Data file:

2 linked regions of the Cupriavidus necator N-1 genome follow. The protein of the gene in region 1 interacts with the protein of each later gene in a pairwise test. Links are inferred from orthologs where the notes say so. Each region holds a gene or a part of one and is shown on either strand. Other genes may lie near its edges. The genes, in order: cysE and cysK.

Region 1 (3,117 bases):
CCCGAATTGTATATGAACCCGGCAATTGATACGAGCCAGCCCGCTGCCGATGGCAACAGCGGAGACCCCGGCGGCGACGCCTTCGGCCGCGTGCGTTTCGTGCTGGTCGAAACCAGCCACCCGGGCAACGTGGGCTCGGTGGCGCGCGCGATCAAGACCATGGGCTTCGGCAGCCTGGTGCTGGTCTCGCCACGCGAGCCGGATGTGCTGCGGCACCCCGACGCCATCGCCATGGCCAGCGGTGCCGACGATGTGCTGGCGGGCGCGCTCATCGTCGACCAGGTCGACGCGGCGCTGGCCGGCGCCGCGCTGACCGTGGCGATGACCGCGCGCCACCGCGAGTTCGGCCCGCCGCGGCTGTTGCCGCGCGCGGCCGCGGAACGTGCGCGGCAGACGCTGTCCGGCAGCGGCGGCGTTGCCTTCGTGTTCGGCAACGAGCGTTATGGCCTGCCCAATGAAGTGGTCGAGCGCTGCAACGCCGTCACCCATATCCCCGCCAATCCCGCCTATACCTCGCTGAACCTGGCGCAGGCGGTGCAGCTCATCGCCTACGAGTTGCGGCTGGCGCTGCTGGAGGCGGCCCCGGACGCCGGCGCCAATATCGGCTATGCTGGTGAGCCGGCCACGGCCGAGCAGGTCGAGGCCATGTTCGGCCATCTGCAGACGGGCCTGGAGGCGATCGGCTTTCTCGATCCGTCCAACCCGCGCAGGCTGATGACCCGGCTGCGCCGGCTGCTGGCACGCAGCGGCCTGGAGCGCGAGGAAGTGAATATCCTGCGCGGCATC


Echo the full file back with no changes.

2 linked regions of the Cupriavidus necator N-1 genome follow. The protein of the gene in region 1 interacts with the protein of each later gene in a pairwise test. Links are inferred from orthologs where the notes say so. Each region holds a gene or a part of one and is shown on either strand. Other genes may lie near its edges. The genes, in order: cysE and cysK.

Region 1 (3,117 bases):
CCCGAATTGTATATGAACCCGGCAATTGATACGAGCCAGCCCGCTGCCGATGGCAACAGCGGAGACCCCGGCGGCGACGCCTTCGGCCGCGTGCGTTTCGTGCTGGTCGAAACCAGCCACCCGGGCAACGTGGGCTCGGTGGCGCGCGCGATCAAGACCATGGGCTTCGGCAGCCTGGTGCTGGTCTCGCCACGCGAGCCGGATGTGCTGCGGCACCCCGACGCCATCGCCATGGCCAGCGGTGCCGACGATGTGCTGGCGGGCGCGCTCATCGTCGACCAGGTCGACGCGGCGCTGGCCGGCGCCGCGCTGACCGTGGCGATGACCGCGCGCCACCGCGAGTTCGGCCCGCCGCGGCTGTTGCCGCGCGCGGCCGCGGAACGTGCGCGGCAGACGCTGTCCGGCAGCGGCGGCGTTGCCTTCGTGTTCGGCAACGAGCGTTATGGCCTGCCCAATGAAGTGGTCGAGCGCTGCAACGCCGTCACCCATATCCCCGCCAATCCCGCCTATACCTCGCTGAACCTGGCGCAGGCGGTGCAGCTCATCGCCTACGAGTTGCGGCTGGCGCTGCTGGAGGCGGCCCCGGACGCCGGCGCCAATATCGGCTATGCTGGTGAGCCGGCCACGGCCGAGCAGGTCGAGGCCATGTTCGGCCATCTGCAGACGGGCCTGGAGGCGATCGGCTTTCTCGATCCGTCCAACCCGCGCAGGCTGATGACCCGGCTGCGCCGGCTGCTGGCACGCAGCGGCCTGGAGCGCGAGGAAGTGAATATCCTGCGCGGCATC